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Happy New Year


Welcome to 2015 from the molluscs and me

2014 was quite year!

Fireworks Show

Looking back to last January I can see I spent a lot of time reading and reviewing books in the short days and long evenings of winter. My memory is so bad these days I'd forgotten that Bugsy and Splash the guinea pigs joined the menagerie back in January too. Splash was very old and cranky so we weren't surprised when he left us to join the great guinea pig heaven in October. I wondered if Bugsy would pine but he seems to be enjoying not having to share his breakfast with someone else. Nevertheless I think we will be looking for a companion for him soon. In February I posted my first blog about Mollusc World, the wonderful magazine of the Conchological Society and I'm sure I will be telling you more on that subject. Moving Slow Summer Snail Farm from Brogdale to Littlebourne Allotments was a major event that took months of hard work but it all started in February... much earlier than I thought. Who would have thought that the floods happened in February? I'm so glad I took some pictures otherwise I would have forgotten what it looked like.

March began with some thoughts about why snails feature on the menu during Lent. I've recently been given some new insights into why snails fell out of favour in England after centuries of popularity. The new information came from a blogger called Miss Foodwise, who is very knowledgeable on the history of cooking in Britain.  She suggested that the Reformation was the key to the change because after that it became dangerous to engage in any activity that might be associated with Catholicism. So the ‘wallfish’ was left to flourish and become a garden pest instead of remaining the cheap nutritious source of protein it still is in many parts of the world.

Well that was the first three months of 2014 - lots more to come!



Our best book group books of 2013

Joining a book group about then years ago was a really good way to get me back into reading fiction. I'd got so much into the habit of reading textbooks that I'd forgotten the delights of good story telling. It's a small group and we meet in each other's houses once a month, taking it in turns to choose the book.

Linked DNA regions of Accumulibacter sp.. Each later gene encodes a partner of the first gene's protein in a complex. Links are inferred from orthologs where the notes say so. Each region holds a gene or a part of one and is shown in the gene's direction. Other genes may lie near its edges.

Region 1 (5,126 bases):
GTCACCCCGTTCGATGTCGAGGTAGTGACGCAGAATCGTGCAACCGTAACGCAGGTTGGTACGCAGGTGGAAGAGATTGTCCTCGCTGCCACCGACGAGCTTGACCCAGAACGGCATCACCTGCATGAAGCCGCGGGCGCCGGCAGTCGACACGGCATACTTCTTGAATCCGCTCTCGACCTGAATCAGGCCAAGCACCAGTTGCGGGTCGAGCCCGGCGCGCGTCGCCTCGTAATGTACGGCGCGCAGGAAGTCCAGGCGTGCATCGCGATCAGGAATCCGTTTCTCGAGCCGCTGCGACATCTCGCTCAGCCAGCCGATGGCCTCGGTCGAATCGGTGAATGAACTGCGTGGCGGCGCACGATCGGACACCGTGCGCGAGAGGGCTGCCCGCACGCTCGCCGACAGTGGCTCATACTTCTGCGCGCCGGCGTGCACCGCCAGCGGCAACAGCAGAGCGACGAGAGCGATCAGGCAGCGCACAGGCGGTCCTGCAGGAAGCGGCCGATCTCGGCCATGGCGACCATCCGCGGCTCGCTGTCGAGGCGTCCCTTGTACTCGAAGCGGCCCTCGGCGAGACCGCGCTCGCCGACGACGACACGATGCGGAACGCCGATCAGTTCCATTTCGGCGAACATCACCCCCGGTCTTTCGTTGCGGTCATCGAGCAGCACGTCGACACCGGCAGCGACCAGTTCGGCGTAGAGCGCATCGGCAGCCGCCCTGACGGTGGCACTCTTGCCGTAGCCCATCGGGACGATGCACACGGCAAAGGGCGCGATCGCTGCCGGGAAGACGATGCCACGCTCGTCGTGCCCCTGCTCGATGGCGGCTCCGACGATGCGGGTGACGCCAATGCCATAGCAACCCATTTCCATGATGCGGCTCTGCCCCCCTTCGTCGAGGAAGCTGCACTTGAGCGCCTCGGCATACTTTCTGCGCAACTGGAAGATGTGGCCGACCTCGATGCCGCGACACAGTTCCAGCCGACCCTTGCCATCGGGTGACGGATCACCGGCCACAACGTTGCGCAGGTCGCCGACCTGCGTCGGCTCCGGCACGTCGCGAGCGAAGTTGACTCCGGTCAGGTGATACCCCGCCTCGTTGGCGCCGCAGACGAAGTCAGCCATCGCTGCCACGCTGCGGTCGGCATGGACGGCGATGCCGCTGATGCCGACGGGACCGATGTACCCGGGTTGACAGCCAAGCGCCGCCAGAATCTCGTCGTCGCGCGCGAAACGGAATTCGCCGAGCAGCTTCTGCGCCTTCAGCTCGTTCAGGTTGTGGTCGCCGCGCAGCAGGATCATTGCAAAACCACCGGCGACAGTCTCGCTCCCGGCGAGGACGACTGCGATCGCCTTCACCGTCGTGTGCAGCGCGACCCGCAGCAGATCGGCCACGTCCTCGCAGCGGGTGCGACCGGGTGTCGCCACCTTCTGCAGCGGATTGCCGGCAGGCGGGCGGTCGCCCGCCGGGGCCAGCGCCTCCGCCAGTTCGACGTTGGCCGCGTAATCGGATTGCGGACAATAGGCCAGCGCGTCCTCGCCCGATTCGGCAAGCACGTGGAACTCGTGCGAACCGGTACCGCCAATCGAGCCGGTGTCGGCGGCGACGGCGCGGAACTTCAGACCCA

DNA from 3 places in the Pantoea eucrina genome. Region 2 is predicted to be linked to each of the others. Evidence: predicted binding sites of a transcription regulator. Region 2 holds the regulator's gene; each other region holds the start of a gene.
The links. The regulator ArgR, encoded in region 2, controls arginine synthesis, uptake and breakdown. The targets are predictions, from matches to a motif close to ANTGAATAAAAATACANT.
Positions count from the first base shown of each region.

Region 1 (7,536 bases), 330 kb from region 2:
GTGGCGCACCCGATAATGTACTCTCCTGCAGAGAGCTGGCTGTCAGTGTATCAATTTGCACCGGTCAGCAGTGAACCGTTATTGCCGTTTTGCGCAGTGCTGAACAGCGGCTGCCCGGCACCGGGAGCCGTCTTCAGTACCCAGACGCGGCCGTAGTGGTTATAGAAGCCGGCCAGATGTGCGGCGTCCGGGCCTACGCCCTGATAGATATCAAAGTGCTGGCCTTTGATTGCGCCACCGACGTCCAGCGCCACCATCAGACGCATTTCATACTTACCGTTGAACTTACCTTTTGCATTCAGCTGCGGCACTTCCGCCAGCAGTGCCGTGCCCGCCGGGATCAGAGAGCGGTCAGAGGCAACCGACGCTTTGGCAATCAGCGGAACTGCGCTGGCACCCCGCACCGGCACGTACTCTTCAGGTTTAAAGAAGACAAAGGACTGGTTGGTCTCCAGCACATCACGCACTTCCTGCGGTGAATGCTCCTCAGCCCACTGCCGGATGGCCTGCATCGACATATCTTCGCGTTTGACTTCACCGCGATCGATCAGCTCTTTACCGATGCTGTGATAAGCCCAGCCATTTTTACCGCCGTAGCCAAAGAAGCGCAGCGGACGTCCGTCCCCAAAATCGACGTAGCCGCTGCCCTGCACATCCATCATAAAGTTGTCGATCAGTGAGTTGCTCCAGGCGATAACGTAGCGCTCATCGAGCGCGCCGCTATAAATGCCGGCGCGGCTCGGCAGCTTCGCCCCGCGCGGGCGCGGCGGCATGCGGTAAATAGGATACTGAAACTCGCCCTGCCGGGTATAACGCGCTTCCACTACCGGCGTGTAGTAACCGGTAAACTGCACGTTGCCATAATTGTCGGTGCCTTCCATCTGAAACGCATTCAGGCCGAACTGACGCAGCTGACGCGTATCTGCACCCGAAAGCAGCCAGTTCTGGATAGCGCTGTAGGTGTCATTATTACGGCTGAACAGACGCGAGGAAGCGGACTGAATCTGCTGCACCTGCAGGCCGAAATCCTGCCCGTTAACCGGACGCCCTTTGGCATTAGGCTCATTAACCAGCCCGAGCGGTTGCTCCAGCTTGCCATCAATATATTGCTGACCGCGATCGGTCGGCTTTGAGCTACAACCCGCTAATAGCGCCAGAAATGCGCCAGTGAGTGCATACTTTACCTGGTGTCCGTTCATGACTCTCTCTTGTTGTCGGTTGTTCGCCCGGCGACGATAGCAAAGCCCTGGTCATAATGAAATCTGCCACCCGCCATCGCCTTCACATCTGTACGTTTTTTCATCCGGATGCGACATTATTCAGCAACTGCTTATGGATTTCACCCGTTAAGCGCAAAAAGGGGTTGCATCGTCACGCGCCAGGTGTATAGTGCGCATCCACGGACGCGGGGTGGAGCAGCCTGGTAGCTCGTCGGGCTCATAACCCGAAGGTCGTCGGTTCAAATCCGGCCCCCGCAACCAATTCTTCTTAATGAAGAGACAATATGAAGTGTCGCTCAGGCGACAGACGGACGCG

Last January we were reading Peter May's The Blackhouse, the first of his Lewis trilogy and we were so engaged by the atmosphere of the Hebridean location and the intriguing characters that we went on to the read the other two just to find out what happened next. I then made the mistake of trying out the first of the China thrillers - The Firemaker which I really didn't enjoy. I found the characters irritating and the style a bit 'instructional' - I was conscious of being taught about life in China and given a stereotypical view of the Chinese. The insights didn't flow comfortably from the story in the best 'show don't tell' manner. So I don't think I'll try any more of those. However, the Lewis trilogy I would recommend.

I went to two book launches in January too. Alex Brown held her launch for Cupcakes at Carringtons in a rather posh members club in London, with red velvet cupcakes to suit the story - so it was wortth going just for that experience. It's a good book to take on holiday and read on the beach. The second book launch of the year was for Elizabeth Haynes' Human Remains which is her best book yet in my view. The story rests on the discovery of a pattern in unexplained deaths - people found long after they had died but with no evidence of foul play. It draws on Elizabeth's experience of working as a police intelligence analyst and it is well worth reading. Her fourth book Under a Silent Moon is next on my list for 2014. It sounds really good - a 'police procedural' with a woman DI. The Kindle edition is out already and it looks like the paperback will be launched early in 2014. There are some books I have to have in paperback and this will be one of them so I can look back at all the procedural documents and try to solve the crime.

In March we read Black Diamonds by Catherine Bailey which was a big chunky book with lots of historical research behind it. It gave us insight into what it was like for both owners and workers when the mines were privately owned. It told the story of a big house Wentworth in Yorkshire, the Fitzwilliam Family who lived in it and the miners who worked for them and the other owners of the 70 local coal mines. It covers fifty years of history when relationships between different stratas of society changed dramatically so it's full of all the elements of a good story and we all thoroughly it. When I was browsing in Waterstones yesterday I noticed she had a new book out in 2013 The Secret Rooms, and I'm definitely going to get it in 2014... definitely in paperback because of all the details I will need to refer back to.

That's a few of the best reads last year - there are so many good books around I look forward to reading more. Happy New Year!